Today’s Django Security Release Deconstructed (4.0.1, 3.2.11, and 2.2.26)

Gong! It’s like a Django security sprint!

Happy new year, and happy new upgrade! Django has issued a new security release today. This is the first set of security fixes that I’ve been involved in, so I thought I’d take the opportunity to explain the issues in a bit more depth.

I’d also like to surface and praise those working tirelessly behind the scenes to find and fix these problems! They truly help keep Django on top of its security game.

1. CVE-2021-45115: Denial-of-service possibility in UserAttributeSimilarityValidator

The UserAttributeSimilarityValidator password validator ensures that a provided password isn’t too similar to the user’s other attributes, such as their email address. It’s not a good idea to allow to have password, even with a few characters changed! The validator is active by default in the AUTH_PASSWORD_VALIDATORS setting from Django’s startproject template.

If a user posted a large password (100k+ chars) to a registration form, it could lead to several seconds of runtime in UserAttributeSimilarityValidator. This makes it a DoS vector, where an attacker making many registration requests could make your site unresponsive.

The fix avoids the comparison when the password is significantly longer than an attribute, as the similarity is guaranteed to be low.

Thanks to Chris Bailey for reporting. After team discussion, I made the initial PR with a different approach, Florian Apolloner suggested the current one, and Carlton Gibson and Mariusz Felisiak helped review.

2. CVE-2021-45116: Potential information disclosure in dictsort template filter

The dictsort template filter sorts a list of dicts or lists based upon an index or key. It also has a twin, dictsortreversed, that does the same but backwards, but I’ll only describe dictsort here.

dictsort can use keys in nested dicts or lists by using the .-separated paths. For example, you might use it to sort a list of dicts representing books like so:

{% for book in books|dictsort:"author.age" %}
    * {{ book.title }} ({{ }})
{% endfor %}

In some use cases, you might use a “sort path” from a variable:

{% for book in books|dictsort:sort_path %}

If that variable was user-controllable, such as from a query parameter in request.GET, there was a chance for disclosure of private data. This is because dictsort didn’t only support dict keys and list indexes - it used Django’s internal Variable class, so it could access arbitrary attributes, and would even call functions.

The proof-of-concept used dictsort to sort a list of users based up on a user-controlled sort order. It successively sorted by each character of the password attribute, with sort paths password.0, password.1, and so on. With enough users the attack can then surmise the probable values of each user’s (hashed) password. Hashing provides a lot of protection, but the attack also applies to non-hashed private attributes, such as API keys.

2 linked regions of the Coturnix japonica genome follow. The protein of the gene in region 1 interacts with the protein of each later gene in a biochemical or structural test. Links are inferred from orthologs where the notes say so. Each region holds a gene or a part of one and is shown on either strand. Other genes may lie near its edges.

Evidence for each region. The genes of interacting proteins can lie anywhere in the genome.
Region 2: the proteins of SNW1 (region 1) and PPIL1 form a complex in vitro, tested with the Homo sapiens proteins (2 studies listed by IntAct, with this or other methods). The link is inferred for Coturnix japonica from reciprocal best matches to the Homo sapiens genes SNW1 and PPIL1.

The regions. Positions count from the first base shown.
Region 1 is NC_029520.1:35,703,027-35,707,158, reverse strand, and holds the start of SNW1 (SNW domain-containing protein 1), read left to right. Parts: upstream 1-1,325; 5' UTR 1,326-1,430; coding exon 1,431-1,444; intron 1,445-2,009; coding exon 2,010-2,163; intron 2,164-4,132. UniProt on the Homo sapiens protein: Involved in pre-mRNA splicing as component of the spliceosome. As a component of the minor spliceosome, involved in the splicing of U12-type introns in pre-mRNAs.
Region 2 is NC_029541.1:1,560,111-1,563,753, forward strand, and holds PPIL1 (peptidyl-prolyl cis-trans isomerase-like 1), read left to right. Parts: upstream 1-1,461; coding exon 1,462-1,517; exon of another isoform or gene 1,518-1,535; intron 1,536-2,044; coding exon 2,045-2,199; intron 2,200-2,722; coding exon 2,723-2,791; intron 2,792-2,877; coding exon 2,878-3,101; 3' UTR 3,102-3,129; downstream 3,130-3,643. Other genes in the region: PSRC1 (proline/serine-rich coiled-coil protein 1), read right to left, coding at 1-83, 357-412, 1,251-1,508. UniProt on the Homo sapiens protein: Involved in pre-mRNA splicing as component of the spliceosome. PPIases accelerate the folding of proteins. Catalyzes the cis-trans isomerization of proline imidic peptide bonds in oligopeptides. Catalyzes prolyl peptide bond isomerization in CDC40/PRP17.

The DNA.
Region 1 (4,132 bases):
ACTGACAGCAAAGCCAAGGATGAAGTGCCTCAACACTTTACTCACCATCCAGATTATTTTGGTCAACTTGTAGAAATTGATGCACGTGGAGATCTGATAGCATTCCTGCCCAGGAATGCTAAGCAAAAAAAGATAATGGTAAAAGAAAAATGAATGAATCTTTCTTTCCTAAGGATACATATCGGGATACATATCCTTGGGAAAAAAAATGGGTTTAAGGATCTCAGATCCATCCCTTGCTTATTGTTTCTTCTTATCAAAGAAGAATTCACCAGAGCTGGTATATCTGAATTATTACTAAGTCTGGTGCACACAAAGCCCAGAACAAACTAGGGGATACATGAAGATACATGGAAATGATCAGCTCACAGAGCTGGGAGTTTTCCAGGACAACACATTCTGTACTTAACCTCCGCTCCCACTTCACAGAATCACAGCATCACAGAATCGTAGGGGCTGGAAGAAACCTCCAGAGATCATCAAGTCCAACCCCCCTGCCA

The fix restricts the power of dictsort to only what the docs advertise: key lookups and indexing. It does this with a new resolution function with limited capabilities. I think this is a good example of “Don’t Repeat Yourself” (DRY) causing problems. The initial use of Variable made the implementation of dictsort shorter, but it gave it more power than intended.

Thanks to Dennis Brinkrolf for the report. Florian Apolloner authored the fix, and Mariusz Felisiak, Carlton Gibson, Markus Holtermann, Nick Pope, and myself reviewed.

3. CVE-2021-45452: Potential directory-traversal via

Django’s Storage class is the core of its file storage API. When storing a new file, the normal way is to use Storage.generate_filename(filename) to generate a collision-free name based up on the file’s original name.

generate_filename() blocks directory traversal: using a filename that includes .. in order to save the file in a different place inside the storage folder. For example, an attacker might try trigger a file save to ../users/12/profile.jpg to overwrite a different user’s profile picture. Directory traversal is mostly a concern with the built-in FileSystemStorage, rather than cloud-based storage options like the popular S3Boto3Storage class in django-storages. accepts a filename to save a given file at. Unfortunately, it did not previously apply the filename validation to prevent directory traversal. (Traversal to outside the storage folder was blocked though, for all methods.)

The problem could occur if a file was written with a file like ..\users\12\profile.jpg. On Unix, which uses forward slash for directory separators, this is a valid filename in the same directory. But when saving such a filename in a Django FileField, the path would be normalized to ../users/12/profile.jpg, allowing path traversal when reading.

The fix adds that same validation to save().

Thanks again to Dennis Brinkrolf for the report. Florian Apolloner also wrote this fix, and Mariusz Felisiak and Carlton Gibson reviewed.

(Thanks also to Florian Apolloner for reviewing this section.)


May your upgrade be quick to deploy,


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